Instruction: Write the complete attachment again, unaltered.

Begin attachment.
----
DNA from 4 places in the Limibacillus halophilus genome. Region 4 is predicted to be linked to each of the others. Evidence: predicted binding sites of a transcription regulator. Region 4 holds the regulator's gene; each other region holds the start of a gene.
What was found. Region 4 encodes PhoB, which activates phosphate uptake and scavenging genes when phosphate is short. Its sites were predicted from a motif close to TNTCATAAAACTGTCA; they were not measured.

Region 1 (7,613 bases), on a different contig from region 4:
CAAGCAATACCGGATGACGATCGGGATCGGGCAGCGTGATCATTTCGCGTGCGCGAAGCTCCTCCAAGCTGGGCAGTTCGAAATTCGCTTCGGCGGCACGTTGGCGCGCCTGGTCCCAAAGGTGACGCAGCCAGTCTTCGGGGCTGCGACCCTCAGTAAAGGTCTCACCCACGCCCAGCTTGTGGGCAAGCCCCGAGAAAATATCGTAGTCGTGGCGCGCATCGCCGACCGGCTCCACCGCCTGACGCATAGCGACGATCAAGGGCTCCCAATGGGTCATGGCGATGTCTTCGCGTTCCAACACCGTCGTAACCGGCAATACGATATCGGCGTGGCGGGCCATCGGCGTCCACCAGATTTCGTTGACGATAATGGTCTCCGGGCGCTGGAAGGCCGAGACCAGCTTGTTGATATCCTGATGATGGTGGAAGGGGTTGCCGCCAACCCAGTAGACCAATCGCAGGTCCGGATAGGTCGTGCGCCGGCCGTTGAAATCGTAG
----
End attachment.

DNA from 4 places in the Limibacillus halophilus genome. Region 4 is predicted to be linked to each of the others. Evidence: predicted binding sites of a transcription regulator. Region 4 holds the regulator's gene; each other region holds the start of a gene.
What was found. Region 4 encodes PhoB, which activates phosphate uptake and scavenging genes when phosphate is short. Its sites were predicted from a motif close to TNTCATAAAACTGTCA; they were not measured.

Region 1 (7,613 bases), on a different contig from region 4:
CAAGCAATACCGGATGACGATCGGGATCGGGCAGCGTGATCATTTCGCGTGCGCGAAGCTCCTCCAAGCTGGGCAGTTCGAAATTCGCTTCGGCGGCACGTTGGCGCGCCTGGTCCCAAAGGTGACGCAGCCAGTCTTCGGGGCTGCGACCCTCAGTAAAGGTCTCACCCACGCCCAGCTTGTGGGCAAGCCCCGAGAAAATATCGTAGTCGTGGCGCGCATCGCCGACCGGCTCCACCGCCTGACGCATAGCGACGATCAAGGGCTCCCAATGGGTCATGGCGATGTCTTCGCGTTCCAACACCGTCGTAACCGGCAATACGATATCGGCGTGGCGGGCCATCGGCGTCCACCAGATTTCGTTGACGATAATGGTCTCCGGGCGCTGGAAGGCCGAGACCAGCTTGTTGATATCCTGATGATGGTGGAAGGGGTTGCCGCCAACCCAGTAGACCAATCGCAGGTCCGGATAGGTCGTGCGCCGGCCGTTGAAATCGTAG